Student Loan Relief Extended through January 2021
December 7, 2020

The temporary student loan relief included in the CARES Act has been extended through 1/31/2021. The extension helps address borrower concerns during the transition of the Biden administration.  Federal student loan relief will now stretch ten months. This article is a quick reminder of the temporary relief initiatives.


How are borrowers being given temporary student loan relief?

All of the below items only apply to federal student loans. If you have private student loans and are struggling to make payments, contact your servicer.

  • Interest won’t accrue on student loans owned by the Department of Education. Remember that this doesn’t include all federal student loans, many Perkins and FFEL loans are not included.
  • Payments for federal student loans owned by the Department of Education are suspended.
  • The Department of Education will consider each month during this period of suspended payments as an eligible month toward loan forgiveness.
  • Suspended payments are treated as a satisfied monthly payment for credit reporting purposes.
  • Involuntary collections on defaulted loans will be stopped during the period of suspended payments.


What should I do if my federal student loans are in default?

  • Rehabilitation and consolidation are the two options for getting your federal student loans out of default. You can read more about how to get your student loans out of default.
  • Once you’ve entered into a rehabilitation agreement you will need to make nine months of on time payments. The temporary relief pauses your payments through January 31st, 2021. That means after you initiate rehabilitation you can satisfy monthly payments without having to pay.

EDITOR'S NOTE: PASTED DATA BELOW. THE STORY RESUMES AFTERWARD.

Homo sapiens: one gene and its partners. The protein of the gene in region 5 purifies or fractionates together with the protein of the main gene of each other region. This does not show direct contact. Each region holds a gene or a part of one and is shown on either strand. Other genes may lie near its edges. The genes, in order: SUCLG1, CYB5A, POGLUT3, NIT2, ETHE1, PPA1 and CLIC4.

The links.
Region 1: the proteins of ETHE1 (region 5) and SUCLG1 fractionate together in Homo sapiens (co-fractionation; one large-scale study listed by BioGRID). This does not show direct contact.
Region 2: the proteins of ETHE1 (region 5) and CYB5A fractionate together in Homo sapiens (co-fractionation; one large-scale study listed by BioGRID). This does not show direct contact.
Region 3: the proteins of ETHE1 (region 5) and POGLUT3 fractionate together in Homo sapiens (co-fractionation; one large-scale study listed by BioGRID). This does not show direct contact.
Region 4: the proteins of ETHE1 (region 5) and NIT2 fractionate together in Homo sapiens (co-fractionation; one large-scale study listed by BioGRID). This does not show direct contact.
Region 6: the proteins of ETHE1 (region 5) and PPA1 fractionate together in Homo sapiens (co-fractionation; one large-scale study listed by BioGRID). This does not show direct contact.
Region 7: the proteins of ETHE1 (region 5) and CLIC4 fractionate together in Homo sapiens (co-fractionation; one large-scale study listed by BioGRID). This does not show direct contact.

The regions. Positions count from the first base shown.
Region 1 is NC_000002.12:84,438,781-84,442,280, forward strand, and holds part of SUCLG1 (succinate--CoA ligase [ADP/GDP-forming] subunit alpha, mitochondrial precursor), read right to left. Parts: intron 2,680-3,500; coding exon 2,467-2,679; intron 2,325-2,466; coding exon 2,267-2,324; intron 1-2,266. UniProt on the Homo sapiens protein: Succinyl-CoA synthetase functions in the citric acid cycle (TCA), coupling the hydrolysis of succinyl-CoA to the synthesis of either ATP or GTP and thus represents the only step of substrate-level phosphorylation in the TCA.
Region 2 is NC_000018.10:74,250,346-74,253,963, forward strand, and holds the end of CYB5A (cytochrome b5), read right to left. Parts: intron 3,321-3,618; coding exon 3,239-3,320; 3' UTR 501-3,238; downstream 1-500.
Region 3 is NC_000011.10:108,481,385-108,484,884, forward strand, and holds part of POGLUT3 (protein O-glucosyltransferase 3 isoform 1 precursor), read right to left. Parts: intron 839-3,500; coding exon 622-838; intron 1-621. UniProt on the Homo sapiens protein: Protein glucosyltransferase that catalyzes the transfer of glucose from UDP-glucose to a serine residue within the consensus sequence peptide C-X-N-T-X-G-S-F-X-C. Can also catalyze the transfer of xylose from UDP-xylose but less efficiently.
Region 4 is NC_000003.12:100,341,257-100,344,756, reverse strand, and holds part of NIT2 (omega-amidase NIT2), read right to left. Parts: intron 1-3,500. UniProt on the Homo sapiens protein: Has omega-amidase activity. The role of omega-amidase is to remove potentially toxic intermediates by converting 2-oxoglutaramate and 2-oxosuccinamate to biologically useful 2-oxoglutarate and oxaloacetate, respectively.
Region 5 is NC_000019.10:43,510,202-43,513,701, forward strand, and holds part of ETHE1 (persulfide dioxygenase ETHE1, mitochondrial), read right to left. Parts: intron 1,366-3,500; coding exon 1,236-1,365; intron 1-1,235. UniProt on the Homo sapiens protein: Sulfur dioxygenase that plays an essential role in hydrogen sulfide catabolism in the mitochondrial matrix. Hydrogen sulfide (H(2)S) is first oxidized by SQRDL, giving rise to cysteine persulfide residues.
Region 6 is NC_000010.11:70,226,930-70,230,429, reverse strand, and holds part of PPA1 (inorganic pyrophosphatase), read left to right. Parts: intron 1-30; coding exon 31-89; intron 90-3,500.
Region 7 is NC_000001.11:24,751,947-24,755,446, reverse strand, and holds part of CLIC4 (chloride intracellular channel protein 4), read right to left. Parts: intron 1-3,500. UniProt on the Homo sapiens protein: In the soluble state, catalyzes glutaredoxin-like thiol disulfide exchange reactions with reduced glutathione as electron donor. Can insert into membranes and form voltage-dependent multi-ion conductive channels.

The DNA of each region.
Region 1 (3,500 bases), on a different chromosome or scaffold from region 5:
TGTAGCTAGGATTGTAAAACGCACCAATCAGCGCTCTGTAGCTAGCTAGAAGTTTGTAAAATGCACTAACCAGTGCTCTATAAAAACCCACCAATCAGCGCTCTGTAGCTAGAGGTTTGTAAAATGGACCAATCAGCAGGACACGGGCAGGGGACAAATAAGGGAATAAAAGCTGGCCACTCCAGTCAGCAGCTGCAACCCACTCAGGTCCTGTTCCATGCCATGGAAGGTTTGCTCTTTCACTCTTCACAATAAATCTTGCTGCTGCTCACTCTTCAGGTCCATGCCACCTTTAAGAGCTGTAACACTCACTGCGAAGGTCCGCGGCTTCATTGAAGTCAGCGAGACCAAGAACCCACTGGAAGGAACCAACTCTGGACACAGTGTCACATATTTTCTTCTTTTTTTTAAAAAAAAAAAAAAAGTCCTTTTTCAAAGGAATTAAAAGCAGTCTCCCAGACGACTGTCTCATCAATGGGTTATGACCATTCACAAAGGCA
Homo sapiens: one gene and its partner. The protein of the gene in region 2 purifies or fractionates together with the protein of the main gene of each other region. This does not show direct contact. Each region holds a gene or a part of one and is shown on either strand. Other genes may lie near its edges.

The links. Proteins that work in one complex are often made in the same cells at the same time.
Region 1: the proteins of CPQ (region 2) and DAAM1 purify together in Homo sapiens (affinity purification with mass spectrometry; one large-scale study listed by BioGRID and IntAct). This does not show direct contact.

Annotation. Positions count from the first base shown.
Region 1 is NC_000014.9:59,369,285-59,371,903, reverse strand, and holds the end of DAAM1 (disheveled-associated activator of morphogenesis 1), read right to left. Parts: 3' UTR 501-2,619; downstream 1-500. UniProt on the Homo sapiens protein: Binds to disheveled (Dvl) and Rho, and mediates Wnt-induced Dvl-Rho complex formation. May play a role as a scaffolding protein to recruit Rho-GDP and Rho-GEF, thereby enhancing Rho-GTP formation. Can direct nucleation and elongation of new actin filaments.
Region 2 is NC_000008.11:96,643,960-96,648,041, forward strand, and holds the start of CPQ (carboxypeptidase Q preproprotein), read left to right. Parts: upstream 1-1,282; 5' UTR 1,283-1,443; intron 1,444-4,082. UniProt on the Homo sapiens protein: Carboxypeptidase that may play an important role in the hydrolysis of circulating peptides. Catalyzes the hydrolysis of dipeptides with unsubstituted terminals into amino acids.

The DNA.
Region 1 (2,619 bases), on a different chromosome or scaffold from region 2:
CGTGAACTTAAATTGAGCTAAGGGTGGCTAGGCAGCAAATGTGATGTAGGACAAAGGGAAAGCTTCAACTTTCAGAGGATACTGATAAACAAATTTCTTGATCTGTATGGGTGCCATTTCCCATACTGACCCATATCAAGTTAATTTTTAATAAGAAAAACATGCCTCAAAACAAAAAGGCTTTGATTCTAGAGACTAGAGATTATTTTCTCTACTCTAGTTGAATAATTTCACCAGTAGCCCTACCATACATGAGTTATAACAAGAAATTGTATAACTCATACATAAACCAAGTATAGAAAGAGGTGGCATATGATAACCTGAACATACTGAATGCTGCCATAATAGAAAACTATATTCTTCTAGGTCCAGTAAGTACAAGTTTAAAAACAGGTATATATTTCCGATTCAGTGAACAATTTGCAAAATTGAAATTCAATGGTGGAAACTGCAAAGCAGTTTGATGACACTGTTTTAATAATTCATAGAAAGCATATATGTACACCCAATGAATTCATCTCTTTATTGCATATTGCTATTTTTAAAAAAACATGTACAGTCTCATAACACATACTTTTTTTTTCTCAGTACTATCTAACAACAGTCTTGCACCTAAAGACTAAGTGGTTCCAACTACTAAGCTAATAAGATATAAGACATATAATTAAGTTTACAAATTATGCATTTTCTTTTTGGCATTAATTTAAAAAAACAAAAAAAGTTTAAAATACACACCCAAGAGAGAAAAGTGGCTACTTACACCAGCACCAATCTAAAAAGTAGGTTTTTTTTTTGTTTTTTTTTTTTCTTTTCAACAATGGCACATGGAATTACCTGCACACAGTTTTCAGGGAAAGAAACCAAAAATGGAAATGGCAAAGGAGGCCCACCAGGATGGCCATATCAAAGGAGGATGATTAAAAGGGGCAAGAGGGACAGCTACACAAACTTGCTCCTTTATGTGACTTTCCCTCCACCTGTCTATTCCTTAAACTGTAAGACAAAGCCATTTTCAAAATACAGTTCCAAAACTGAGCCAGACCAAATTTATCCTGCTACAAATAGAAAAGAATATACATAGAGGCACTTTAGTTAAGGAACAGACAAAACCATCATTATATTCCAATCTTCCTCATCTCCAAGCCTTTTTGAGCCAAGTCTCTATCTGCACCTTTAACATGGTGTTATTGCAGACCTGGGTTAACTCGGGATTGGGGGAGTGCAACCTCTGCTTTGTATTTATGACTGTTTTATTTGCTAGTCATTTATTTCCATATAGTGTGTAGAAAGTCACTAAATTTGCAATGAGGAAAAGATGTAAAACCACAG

• The interest rate on Department of Education owned loans is 0% so consider making payments if your situation allows it.
  •  Wage garnishments will remain paused until February 2021. If you’ve had wages garnished from 3/13.20 – 1/31/21 reach out to your servicer so they can contact your employer to stop. You are also entitled to receive a refund of any involuntary collections made after 3/13/2020 from the Department of Education.


What do I need to know while working toward loan forgiveness?

  • You don’t have to make any monthly payments through January 31st, 2021.
  • All the months of non-payment during the temporary pause will count toward the required number of payments. So if you’re pursuing Public Service Loan Forgiveness (PSLF) or Income-Driven Loan Forgiveness (IDLF) you made ten or eleven payments (depending on your monthly payment date) counted from March 13th through January 31st.
  • Making payments on loans that are eligible for PSLF doesn’t make sense because you can’t pay ahead or have loans forgiven sooner. So consider using that monthly payment to boost your savings or retirement accounts if you can.


What can I do if I’m struggling financially and need the relief.

With newly spiking COVID cases, borrowers continue to experience job loss, wage reduction, or are working less hours. That means less money to do the basic things like pay for health insurance, pay rent/mortgage, keep the lights on, and put food on the table. It also means the financial pressure of student loans can be crushing. Take advantage of not having to make payments to your federal student loans through January 31st. Department of Education owned loans aren’t accruing interest right now so although your loan balance won’t be going down, it also shouldn’t be increasing.


You will also want to think ahead to when the temporary pause will end. Your best bet in this situation is enrolling in an income-driven repayment plan. Income-driven payment plans can be as low as $0/month depending on your income so can be a good option for maintaining good credit and avoiding delinquency and default.


How can I pay my loans off as quickly as possible?

As long as you’re not pursuing loan forgiveness and your financial position is strong, making payments now can help you pay off your loans even faster. A 0% interest rate on Department of Education owned loans means your payments will be going to principal and paying down your balance even faster. One thing to watch out for is refinancing; you can’t beat 0% on federal loans. You can consider refinancing any federal student loans after the temporary relief expires. This relief doesn’t apply to private loans so you can look into refinancing private loans now.


Helpful Links

Coach Q&A: What is Income-Driven Loan Forgiveness?

5 Tips for Choosing Teacher Loan Forgiveness or Public Service Loan Forgiveness

Coach Q&A: Public Service Loan Forgiveness Pitfalls

CARES Act Help for Student Loan Default

Federal Student Aid Coronavirus Information for Students, Borrowers, and Parents